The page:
Architects given permission for 191-room hotel in The Cityhttps://hoteldesigns.net/wp-content/uploads/2017/11/TheCity.jpg 850 463 Daniel Fountain Daniel Fountain https://secure.gravatar.com/avatar/28f17893c9d95fdef8d92a5aa8c6423f?s=96&d=mm&r=g
The City of London Corporation has recently granted planning permission to Eric Parry Architects to build a 10-storey, 191-room hotel on Holborn Viaduct at the current site of Morley House.
The planning application was approved at the Corporation’s Planning and Transportation Committee and is the second hotel approved in the City this year. There are now 35 hotels in the City of London, with a further 14 hotels under construction and three permitted sites yet to begin construction.
Hotel stock in the City has risen in recent years from 3,780 bedrooms to more than 5,000 bedrooms between 2011/12 and 2016/17. By 2023/24 the City is projected to have 7,800 hotel rooms.
These plans also include the bottom two floors of neighbouring City Temple to be leased by Morley House owners for flexible office use, adding to the offer of the hotel and securing the long term future of City Temple – an international church located in Holborn since 1974.
City Temple accommodates church halls, residential accommodation and meeting rooms used by organisations such as Sainsbury’s, the NHS and City Law School.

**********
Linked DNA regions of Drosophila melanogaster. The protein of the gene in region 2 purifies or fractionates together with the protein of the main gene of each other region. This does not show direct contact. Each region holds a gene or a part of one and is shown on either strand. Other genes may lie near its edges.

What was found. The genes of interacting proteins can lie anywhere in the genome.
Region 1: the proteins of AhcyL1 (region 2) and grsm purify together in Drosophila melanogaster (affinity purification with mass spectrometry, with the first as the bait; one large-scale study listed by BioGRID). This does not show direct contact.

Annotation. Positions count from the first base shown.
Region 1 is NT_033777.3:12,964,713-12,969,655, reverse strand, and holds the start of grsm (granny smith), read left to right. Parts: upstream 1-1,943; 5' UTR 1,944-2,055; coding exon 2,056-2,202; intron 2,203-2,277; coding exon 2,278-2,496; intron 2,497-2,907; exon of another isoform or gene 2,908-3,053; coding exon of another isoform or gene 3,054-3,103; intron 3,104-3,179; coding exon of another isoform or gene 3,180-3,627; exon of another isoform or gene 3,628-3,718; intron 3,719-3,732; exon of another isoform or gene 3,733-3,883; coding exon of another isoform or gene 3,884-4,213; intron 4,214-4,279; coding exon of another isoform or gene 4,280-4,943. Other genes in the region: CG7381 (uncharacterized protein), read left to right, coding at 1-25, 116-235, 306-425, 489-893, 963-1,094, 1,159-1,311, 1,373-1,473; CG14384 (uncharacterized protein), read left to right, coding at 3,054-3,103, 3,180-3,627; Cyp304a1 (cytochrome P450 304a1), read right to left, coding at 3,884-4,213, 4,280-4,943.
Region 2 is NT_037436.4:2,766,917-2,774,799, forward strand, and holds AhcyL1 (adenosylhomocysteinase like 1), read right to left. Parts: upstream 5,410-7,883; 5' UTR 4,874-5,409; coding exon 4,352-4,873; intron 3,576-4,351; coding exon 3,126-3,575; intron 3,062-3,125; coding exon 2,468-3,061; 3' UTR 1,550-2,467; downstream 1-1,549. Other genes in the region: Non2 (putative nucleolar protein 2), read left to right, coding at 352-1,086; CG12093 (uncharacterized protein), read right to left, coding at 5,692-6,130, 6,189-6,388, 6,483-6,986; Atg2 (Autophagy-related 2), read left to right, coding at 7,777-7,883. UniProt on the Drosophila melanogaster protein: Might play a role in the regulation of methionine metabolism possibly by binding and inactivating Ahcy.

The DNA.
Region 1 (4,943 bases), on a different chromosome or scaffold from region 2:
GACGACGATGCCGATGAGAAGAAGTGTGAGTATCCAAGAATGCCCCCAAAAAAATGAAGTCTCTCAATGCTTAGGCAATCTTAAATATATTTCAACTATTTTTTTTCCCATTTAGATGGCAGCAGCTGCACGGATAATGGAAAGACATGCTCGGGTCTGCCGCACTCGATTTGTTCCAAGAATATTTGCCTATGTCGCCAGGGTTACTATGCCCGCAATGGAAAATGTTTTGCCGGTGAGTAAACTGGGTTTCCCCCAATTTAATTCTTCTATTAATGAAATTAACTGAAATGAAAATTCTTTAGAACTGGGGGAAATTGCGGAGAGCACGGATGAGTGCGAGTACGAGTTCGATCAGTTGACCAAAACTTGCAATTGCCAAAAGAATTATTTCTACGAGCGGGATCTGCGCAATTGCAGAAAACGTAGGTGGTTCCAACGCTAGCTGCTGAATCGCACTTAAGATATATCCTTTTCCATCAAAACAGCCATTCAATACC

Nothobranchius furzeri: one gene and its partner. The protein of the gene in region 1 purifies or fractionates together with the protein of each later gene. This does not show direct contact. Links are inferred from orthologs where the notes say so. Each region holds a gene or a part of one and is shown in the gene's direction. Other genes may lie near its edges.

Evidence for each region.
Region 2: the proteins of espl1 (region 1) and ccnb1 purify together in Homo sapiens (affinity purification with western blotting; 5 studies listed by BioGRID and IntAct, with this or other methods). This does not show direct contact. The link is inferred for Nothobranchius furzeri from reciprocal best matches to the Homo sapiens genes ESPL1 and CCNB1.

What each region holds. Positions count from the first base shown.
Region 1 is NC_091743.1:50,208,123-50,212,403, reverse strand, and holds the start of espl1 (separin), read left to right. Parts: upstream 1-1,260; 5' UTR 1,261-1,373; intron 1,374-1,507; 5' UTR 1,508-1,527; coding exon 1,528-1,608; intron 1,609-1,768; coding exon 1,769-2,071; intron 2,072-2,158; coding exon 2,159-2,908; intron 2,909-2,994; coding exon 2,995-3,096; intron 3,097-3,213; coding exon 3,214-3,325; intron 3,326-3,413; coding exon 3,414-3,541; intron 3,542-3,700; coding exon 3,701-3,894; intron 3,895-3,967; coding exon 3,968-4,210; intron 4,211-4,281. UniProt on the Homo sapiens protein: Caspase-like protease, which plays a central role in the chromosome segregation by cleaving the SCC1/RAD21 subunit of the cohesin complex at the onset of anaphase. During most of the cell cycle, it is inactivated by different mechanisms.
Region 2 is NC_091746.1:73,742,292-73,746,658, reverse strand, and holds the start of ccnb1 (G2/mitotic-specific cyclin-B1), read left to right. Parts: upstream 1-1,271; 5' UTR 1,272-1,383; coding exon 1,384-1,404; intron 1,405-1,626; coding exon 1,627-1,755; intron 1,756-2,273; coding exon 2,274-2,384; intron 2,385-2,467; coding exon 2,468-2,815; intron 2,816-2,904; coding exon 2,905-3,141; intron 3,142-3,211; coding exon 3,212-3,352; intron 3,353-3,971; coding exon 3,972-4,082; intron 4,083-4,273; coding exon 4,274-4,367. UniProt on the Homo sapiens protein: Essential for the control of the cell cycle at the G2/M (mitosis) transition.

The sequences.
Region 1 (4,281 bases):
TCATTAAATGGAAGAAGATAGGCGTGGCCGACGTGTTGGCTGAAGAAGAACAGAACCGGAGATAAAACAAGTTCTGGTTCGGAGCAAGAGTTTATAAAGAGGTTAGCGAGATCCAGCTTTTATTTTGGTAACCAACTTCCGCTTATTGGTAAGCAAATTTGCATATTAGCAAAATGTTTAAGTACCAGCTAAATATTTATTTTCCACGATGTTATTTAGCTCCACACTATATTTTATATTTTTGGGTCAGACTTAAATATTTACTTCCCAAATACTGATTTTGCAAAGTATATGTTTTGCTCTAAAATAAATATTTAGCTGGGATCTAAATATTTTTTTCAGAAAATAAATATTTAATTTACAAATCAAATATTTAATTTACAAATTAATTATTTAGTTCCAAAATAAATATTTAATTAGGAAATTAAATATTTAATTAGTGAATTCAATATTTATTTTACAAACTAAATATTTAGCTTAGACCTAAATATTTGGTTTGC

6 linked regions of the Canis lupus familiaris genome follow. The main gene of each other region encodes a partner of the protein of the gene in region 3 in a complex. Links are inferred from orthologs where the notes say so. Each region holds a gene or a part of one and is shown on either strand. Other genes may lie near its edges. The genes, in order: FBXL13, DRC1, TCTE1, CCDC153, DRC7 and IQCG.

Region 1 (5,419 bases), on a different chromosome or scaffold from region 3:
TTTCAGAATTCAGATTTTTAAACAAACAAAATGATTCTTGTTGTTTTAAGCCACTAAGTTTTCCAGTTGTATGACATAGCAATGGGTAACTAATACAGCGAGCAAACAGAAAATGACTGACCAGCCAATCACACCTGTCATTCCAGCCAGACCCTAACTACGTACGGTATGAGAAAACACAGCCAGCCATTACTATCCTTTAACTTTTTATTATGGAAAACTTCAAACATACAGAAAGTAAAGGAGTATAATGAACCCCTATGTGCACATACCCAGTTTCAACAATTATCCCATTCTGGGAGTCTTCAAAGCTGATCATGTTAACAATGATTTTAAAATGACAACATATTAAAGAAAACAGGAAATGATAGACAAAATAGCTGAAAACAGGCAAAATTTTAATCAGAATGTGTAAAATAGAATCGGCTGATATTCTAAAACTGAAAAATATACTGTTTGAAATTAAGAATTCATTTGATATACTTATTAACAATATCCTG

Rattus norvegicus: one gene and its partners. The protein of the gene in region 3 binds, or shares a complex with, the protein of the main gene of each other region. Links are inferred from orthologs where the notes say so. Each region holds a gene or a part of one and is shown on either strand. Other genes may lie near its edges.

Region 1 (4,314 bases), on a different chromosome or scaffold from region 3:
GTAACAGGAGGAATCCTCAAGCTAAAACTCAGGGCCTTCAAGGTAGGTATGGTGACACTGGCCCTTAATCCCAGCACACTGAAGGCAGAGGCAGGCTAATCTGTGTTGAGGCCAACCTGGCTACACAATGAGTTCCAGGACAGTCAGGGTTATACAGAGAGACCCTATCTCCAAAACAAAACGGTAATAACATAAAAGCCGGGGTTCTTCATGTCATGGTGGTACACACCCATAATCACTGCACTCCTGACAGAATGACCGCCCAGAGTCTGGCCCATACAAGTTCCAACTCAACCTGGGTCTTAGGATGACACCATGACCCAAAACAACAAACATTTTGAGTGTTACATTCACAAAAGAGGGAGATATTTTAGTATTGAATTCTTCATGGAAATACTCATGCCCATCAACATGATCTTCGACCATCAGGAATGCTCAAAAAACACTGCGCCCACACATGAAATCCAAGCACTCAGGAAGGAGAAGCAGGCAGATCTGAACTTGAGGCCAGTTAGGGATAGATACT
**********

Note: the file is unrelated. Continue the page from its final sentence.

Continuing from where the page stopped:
Chris Hayward, Chairman of the Planning & Transportation Committee at the City of London Corporation, said: “The City of London is a changing business environment and we are committed to supporting the growth of financial and professional services. With an additional 1.25 million square metres of office space under construction, we have the potential to accommodate a further 75,000 workers. But we also need to make sure that there is sufficient accommodation across the City on offer.
“We have also recently approved student accommodation in the City helping London to remain competitive with education providers globally. City Temple is currently falling into disrepair. This development demonstrates the benefits of mixed use developments and how the City is uniquely able to combine culture and heritage with the modern needs of our visitors and workers.”